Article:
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Simona Capisani (Harvard University)

Quand :
27 avril 2021 @ 14:00 – 16:00
Où :
Préinscription requise | Registration required: ely.mermans@umontreal.ca

Le GRÉEA reçoit Simona Capisani (Harvard University), qui offrira une présentation intitulée « The Right to a Livable Locality and Climate Displacement in the Territorial State System ».


People have primarily inhabited a restricted range of temperatures on the surface of the earth for most of human history. This “human climate niche” is now threatened due to anthropogenic climate change, and a significant portion of these areas is likely to become far less habitable. Many have and will continue to be forced to move within and across national borders. Those without the means to adaptive mobility face a myriad of challenges and intersecting injustices as the livability of the places they occupy continues to deteriorate.

This talk takes a “practice-based” approach to answering questions regarding the nature of our obligations to those displaced by climate change. The normative ground I defend can help identify what kinds of adaptive adjustments are both reasonable and necessary for meeting the demands of justice for climate-induced displacement and migration. Specifically, the talk identifies and explicates a basic right people at risk of displacement have a claim to– the right to a livable locality. I argue that such a right establishes a correlative moral “associative obligation” to climate displaced persons. A principle of protection thus emerges as a requirement of legitimacy for the international state system understood as a social practice. To more fully account for the right, this talk raises and aims to answer the following question: what is an embodied individual and community’s relation to its space in a territorial state system such that, if the qualities or the physical location changes, that space is still livable?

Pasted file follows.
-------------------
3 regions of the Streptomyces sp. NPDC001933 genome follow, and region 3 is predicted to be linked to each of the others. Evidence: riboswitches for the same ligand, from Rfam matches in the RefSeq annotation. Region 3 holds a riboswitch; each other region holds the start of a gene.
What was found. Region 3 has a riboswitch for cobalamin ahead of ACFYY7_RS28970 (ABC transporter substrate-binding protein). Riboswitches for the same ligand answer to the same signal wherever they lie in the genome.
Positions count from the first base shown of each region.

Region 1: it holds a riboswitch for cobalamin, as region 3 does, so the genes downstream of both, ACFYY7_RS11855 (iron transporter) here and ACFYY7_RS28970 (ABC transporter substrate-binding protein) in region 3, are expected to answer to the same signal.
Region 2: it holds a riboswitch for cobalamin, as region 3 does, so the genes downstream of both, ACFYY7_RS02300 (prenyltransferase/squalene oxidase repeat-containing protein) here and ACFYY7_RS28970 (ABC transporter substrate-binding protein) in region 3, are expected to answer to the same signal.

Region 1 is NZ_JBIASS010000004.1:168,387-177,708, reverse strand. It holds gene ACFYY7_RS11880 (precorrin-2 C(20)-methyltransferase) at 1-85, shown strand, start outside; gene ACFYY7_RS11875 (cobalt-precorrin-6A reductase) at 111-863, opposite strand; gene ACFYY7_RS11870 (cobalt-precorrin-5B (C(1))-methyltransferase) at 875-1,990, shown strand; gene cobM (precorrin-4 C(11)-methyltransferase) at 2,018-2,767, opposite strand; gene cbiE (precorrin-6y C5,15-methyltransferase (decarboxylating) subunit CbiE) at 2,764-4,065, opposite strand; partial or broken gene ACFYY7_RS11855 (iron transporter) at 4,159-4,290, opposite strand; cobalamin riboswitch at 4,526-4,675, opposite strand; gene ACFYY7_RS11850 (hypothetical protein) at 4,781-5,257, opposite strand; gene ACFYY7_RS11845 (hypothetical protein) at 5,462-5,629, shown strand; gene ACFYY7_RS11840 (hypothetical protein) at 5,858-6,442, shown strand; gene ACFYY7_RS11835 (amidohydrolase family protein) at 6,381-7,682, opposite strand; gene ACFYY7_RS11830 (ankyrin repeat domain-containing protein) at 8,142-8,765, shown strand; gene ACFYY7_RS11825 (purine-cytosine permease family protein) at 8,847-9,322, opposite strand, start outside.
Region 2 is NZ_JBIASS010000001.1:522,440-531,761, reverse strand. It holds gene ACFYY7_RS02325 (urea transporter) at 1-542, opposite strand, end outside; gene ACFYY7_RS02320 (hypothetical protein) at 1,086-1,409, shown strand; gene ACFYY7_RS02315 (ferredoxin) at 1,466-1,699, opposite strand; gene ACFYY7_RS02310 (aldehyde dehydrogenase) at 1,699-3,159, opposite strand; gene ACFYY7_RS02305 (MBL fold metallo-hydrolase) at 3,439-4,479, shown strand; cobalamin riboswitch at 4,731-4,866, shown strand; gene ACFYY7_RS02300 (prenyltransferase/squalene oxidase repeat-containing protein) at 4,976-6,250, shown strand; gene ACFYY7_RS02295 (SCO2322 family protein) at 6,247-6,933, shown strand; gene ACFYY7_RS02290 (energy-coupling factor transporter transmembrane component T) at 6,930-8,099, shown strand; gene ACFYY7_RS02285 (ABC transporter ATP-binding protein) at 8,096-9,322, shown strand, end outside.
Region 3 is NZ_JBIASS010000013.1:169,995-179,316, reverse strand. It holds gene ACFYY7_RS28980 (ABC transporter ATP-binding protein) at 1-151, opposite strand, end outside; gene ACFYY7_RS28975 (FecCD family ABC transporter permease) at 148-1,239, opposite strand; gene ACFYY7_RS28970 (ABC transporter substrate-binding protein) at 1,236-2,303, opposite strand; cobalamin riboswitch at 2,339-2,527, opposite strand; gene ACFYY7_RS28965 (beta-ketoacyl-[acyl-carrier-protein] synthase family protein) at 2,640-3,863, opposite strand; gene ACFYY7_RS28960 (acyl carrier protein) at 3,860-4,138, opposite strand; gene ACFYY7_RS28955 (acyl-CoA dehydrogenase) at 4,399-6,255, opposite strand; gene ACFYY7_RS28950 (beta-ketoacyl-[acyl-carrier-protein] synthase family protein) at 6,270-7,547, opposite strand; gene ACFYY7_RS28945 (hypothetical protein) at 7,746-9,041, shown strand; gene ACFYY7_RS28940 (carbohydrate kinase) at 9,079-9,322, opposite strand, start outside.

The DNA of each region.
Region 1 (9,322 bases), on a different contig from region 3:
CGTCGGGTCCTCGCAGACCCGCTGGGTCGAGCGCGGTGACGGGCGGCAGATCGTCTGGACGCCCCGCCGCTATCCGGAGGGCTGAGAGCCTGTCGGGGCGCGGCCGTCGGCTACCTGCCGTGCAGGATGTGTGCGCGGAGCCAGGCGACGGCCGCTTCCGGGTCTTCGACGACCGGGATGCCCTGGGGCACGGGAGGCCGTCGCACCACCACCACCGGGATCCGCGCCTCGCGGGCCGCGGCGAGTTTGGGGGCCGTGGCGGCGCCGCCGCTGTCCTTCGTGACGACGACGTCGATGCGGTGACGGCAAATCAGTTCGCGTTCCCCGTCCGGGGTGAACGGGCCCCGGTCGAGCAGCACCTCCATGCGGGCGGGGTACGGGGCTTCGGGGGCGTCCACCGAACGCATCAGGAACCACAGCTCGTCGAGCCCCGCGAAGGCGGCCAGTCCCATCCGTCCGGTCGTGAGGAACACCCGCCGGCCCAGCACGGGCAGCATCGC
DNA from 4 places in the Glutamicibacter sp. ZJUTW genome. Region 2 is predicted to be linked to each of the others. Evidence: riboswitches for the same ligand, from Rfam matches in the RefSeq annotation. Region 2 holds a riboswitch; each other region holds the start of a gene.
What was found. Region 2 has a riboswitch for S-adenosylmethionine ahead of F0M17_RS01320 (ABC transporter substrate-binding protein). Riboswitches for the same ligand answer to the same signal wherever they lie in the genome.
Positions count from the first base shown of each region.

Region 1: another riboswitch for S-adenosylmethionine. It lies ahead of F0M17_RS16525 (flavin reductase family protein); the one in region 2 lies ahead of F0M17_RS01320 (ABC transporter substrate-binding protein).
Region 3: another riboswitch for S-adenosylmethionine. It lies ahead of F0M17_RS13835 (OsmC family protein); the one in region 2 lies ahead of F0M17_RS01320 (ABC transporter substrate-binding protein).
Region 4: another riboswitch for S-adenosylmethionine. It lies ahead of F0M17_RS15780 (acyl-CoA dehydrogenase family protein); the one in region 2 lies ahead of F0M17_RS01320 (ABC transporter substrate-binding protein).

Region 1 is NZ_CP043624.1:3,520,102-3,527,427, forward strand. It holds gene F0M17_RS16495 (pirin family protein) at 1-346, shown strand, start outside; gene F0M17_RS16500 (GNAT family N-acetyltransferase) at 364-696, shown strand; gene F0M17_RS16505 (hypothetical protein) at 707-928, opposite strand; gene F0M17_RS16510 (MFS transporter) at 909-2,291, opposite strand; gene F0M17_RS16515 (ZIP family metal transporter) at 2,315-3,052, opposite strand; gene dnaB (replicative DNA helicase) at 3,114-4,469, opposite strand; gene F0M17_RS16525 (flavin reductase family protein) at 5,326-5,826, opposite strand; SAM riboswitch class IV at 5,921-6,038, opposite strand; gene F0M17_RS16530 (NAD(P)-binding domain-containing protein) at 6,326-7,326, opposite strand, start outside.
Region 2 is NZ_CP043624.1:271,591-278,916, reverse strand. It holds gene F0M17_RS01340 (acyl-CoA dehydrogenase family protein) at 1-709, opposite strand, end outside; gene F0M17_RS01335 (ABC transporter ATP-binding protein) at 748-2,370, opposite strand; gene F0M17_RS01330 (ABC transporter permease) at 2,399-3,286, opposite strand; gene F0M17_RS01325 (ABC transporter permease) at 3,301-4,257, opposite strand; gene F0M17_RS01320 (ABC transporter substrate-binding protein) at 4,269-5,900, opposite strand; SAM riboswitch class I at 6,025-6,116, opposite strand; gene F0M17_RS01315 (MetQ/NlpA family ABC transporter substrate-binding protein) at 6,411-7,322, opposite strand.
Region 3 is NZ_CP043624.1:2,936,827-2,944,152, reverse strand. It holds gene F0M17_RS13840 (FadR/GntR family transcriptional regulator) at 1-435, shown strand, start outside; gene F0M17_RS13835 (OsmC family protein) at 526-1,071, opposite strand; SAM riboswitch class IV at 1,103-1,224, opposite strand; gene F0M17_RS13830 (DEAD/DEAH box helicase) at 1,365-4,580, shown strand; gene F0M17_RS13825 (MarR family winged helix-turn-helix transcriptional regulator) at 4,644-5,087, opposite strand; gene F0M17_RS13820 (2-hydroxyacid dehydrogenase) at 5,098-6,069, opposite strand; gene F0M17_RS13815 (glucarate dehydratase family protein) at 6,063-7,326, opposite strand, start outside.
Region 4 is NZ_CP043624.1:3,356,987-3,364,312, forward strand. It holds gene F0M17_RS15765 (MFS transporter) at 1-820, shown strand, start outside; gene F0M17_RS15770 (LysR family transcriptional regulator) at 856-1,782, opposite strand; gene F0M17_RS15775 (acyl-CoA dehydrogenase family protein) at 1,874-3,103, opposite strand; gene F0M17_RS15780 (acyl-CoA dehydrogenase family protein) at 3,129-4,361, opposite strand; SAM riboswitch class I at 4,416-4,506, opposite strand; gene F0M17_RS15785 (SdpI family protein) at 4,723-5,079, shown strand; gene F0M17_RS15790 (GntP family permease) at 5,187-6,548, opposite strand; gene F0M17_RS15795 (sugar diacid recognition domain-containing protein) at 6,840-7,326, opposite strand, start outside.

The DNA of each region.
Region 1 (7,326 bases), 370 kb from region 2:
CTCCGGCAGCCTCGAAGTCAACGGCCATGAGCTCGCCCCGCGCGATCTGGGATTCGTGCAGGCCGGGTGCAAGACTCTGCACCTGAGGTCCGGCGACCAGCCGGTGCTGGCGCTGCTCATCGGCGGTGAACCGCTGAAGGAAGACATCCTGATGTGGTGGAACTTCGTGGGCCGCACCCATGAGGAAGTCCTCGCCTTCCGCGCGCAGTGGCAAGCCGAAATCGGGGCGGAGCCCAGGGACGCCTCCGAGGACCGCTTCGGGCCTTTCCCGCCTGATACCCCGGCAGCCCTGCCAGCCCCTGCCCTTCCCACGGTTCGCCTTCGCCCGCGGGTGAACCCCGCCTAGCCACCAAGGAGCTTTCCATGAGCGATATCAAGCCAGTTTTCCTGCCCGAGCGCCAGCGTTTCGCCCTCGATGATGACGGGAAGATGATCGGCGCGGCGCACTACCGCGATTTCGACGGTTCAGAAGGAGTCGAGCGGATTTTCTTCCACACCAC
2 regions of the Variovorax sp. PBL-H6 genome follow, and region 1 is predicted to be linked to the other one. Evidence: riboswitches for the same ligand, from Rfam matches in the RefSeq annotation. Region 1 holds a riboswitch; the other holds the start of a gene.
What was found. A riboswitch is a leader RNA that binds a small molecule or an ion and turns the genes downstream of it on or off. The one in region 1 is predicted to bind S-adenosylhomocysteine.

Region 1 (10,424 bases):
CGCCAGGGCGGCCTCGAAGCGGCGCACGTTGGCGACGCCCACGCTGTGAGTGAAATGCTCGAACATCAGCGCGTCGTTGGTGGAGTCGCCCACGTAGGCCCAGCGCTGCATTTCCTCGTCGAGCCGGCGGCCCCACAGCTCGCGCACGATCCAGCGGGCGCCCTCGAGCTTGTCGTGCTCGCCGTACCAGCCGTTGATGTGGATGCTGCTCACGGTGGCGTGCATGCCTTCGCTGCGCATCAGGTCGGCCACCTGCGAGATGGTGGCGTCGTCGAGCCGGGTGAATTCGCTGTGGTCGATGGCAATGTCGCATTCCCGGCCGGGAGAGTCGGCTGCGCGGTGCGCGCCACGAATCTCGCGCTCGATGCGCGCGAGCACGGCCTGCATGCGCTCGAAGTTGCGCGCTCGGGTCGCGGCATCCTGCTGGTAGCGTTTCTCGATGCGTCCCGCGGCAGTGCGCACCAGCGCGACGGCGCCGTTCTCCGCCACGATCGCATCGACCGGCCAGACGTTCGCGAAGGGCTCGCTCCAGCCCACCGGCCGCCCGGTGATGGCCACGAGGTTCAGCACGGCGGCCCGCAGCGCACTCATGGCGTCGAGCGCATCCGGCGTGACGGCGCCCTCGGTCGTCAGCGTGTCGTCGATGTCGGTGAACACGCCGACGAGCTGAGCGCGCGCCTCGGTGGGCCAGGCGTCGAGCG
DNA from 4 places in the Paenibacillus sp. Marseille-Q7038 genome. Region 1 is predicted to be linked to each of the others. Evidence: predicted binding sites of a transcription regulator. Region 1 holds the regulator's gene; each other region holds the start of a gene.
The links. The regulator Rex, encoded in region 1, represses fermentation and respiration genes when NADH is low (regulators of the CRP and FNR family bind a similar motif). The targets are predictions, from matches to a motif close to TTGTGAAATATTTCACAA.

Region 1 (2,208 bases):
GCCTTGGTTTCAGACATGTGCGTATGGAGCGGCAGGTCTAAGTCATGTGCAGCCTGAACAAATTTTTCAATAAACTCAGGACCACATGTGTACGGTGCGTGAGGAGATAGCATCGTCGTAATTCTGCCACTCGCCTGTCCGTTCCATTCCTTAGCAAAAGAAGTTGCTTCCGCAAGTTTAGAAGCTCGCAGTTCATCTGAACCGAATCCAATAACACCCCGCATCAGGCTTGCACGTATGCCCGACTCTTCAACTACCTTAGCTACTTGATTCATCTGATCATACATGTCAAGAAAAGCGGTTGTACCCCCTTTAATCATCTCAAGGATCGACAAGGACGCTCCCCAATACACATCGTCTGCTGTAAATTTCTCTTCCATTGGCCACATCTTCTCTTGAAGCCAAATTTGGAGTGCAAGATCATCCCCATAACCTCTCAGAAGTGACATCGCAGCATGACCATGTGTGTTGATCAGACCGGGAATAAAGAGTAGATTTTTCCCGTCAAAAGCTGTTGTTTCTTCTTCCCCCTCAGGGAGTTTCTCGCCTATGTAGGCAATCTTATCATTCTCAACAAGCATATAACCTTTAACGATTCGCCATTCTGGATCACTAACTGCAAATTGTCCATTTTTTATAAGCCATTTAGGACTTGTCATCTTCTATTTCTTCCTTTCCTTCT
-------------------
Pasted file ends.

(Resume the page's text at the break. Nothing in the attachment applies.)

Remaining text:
In answer to this question, I argue that we need a “dynamical” notion of a livable space, which allows us to assess what changes in location people can or cannot be reasonably asked to adapt to. Second, we need an account that explains why “basic needs” are related in a constitutive, rather than merely instrument way, to location. I argue that as embodied human beings within a territorial state system, the relationship to a livable space is not merely incidental. Rather, being under conditions where livable space can no longer be guaranteed is morally relevant for participants in a social practice which is territorially all-encompassing and territorially exclusive.